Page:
I’m not always a believer in signs, but over the past year, the above moments of joy and clarity that have cut through the grief and hardship have felt like more than coincidences. They felt like intentional gifts.

Among the million decisions that had to be made following my mother-in-law’s passing, my husband’s sister chose the heart-wrenchingly beautiful poem by Mary Elizabeth Frye titled “Do Not Stand At My Grave And Weep” to be printed on prayer cards for her service. I remember reading the poem in haste at the time, thinking it was lovely. I stashed a couple of extra prayer cards away in my luggage and promptly forgot about them, until six months later when we were back visiting my sister-in-law for the holidays. When the tiny card fell out of my backpack, I stared in wonder as I read the forgotten words:

Do not stand at my grave and weep I am not there; I do not sleep.

I am a thousand winds that blow,

I am the diamond glints on snow,

I am the sun on ripened grain,

I am the gentle autumn rain.

When you awaken in the morning’s hush I am the swift uplifting rush

Of quiet birds in circled flight.

I am the soft stars that shine at night.

Do not stand at my grave and cry,

I am not there; I did not die.

It’s everyday. It’s the smiles that alight my children’s faces. It’s their deep, soulful, and infinitely beautiful eyes. It’s their dark hair blowing in the breeze and tanned skin shining in the sunlight, reminiscent of the Grecian goddess from whom they come. It’s the bodies and souls of these little girls who I would not be blessed to love were it not for Yia-Yia. These are the things that will never be forgotten. These are the things that do not die. These are Yia-Yia’s everlasting gifts. Infinite gifts from above.

Thank You.

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The Delicate Dance of Joy and Sorrow

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The dance floor is open, empty, inviting. The music swells; a beautiful uplifting crescendo that feels lighter than air. This is the moment you’ve been waiting for, longingly anticipating. Suddenly, in waltzes Joy, a beauty to behold as she spins and sails around the room with elegance and grace. Joy dances into our lives in many different forms – a marriage, a new job, a miraculous cure, the birth of a baby. When she invites us to dance with her, we happily accept.

In an instant, the music turns. A heavy crashing of keys, low foreboding notes. Your heart drops as you see the pain of what’s to come. This is the moment you’ve been fearing, desperately trying to escape. You try to look away, but tearing across the floor with heavy, clumsy steps is Sorrow. His form, too, varies – an illness, divorce, layoff, or death – but his intent remains steady. He’s heading straight for you, imploring you to take his hand for this tango. You deny him. Sorrow is not who you want to dance with, not what you want to feel. Your arms urgently cling to Joy, urging her to sweep you away in her beautiful whirl. Sorrow pays you no mind as he steals Joy out from your grasp.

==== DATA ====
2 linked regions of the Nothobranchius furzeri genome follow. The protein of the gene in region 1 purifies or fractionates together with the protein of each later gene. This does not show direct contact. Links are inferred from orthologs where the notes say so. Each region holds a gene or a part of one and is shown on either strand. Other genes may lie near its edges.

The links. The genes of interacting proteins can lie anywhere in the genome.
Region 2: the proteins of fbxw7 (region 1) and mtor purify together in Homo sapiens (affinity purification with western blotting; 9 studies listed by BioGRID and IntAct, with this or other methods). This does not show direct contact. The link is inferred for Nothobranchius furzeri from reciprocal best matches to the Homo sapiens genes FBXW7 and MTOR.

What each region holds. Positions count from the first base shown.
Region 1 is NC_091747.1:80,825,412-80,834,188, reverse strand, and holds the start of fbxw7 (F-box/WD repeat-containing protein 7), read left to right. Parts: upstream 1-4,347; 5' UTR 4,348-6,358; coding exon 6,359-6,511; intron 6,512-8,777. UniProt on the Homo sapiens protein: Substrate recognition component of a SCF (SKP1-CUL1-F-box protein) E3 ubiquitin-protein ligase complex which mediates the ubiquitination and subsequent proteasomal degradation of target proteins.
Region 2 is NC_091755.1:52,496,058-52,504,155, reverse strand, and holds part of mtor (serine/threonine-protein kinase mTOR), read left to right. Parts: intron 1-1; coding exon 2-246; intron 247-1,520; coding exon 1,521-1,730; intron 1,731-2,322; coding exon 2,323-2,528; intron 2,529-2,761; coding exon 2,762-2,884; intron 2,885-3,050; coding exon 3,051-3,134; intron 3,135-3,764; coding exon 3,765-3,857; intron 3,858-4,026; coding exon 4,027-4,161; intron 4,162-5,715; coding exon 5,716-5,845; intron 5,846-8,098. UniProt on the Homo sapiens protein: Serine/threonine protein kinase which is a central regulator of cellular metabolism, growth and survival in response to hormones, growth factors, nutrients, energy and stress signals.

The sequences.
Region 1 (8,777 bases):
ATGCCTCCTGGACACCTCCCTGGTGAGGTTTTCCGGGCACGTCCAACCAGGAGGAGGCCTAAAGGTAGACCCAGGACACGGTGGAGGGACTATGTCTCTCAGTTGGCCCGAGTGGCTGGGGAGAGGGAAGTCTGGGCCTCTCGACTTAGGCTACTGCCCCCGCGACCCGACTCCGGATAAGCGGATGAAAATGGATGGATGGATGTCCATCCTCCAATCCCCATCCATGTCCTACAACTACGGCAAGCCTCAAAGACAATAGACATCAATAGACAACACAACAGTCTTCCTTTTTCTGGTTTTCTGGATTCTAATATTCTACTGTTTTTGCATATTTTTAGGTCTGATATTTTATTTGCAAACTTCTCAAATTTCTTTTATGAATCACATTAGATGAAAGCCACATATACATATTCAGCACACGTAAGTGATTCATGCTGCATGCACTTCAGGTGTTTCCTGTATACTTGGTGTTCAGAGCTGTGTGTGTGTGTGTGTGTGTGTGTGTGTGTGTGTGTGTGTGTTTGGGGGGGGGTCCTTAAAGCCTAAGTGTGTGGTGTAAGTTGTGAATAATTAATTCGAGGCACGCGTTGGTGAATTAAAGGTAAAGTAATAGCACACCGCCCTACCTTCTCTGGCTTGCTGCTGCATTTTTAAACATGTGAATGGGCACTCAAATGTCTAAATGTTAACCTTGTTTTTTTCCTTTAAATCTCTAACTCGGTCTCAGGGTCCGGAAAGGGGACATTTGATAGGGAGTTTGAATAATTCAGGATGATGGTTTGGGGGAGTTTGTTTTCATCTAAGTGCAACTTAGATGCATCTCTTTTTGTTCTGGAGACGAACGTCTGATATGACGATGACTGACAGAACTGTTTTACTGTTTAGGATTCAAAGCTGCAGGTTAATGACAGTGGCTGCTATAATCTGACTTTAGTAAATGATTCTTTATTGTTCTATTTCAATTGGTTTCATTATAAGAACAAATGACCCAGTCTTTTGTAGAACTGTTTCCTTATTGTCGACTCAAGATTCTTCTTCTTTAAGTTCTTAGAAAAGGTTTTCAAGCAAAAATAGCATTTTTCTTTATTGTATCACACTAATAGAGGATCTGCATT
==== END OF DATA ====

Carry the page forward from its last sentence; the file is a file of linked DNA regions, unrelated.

We all want to choose. We wish to accept only the joyful invitations to dance. We wish for our lives to be filled with happy times and our hearts to swell with beautiful moments. Even if we know Sorrow is inevitable, we keep it at an arms length. We refuse to let Sorrow seep in and ruin our precious moments; it must be kept separate, ignored. We want our moment to dance with Joy, uninterrupted. We want to embrace our new husband without acknowledging the heartbreaking miscarriage of our lost baby. We want to jubilantly celebrate the promise of new life, without accepting that a loved one’s life has come to a close. We want to feel the soft breath of our newborn baby without feeling the pain of a mother’s diagnosis, without facing the reality of death.

Unfortunately, life is not choreographed this way. The dance of life is a rich and complex tapestry, inter-woven with Joy and Sorrow and a million other intricate emotions. It’s a delicate weave. Attempting to pick out one emotion, to exclude the hard feelings, risks unraveling the whole thing. The music stops, the dancing ceases. We are left empty-handed and empty-hearted.

So we do have a choice. Not of dancing only with Joy and rejecting Sorrow, but of dancing with all our multitude of emotions or not dancing at all. When we refuse Sorrow, we can no longer fully experience Joy. We cannot turn down one emotion without simultaneously dimming all others. So we must accept the risk of getting our feet stepped on by Sorrow, alongside the delight of twirling with Joy. It may not always be a happy dance, but it will be a whole-hearted one.

You glance up again as Joy and Sorrow step and shimmy their way across the dance floor. With fascination and relief, you realize it is not the horrendous scene you expected. While the heaviness of Sorrow certainly overshadows Joy at times, you notice, too, that Joy uplifts Sorrow, making the dance more bearable, even beautiful. Though not the perfectly choreographed piece that might grace a stage, there is a delicate balance, a rawness and realness, to their march. As they make their way back around the room, inviting you to join, you stretch out two hands, grasping tightly to both Joy and Sorrow, and you dance.

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Let Them Go Outside

As modern day parents, it’s easy to get wrapped up in the hustle and bustle of it all. It’s easy to find ourselves stuck inside all day, frantically trying to check off endless tasks on our to-do list while our little ones simultaneously undo our progress. There are days I find myself quickly shuffling from one activity to the next and come to realize that the only outside time my kids have experienced is the mad dash from the car to the door.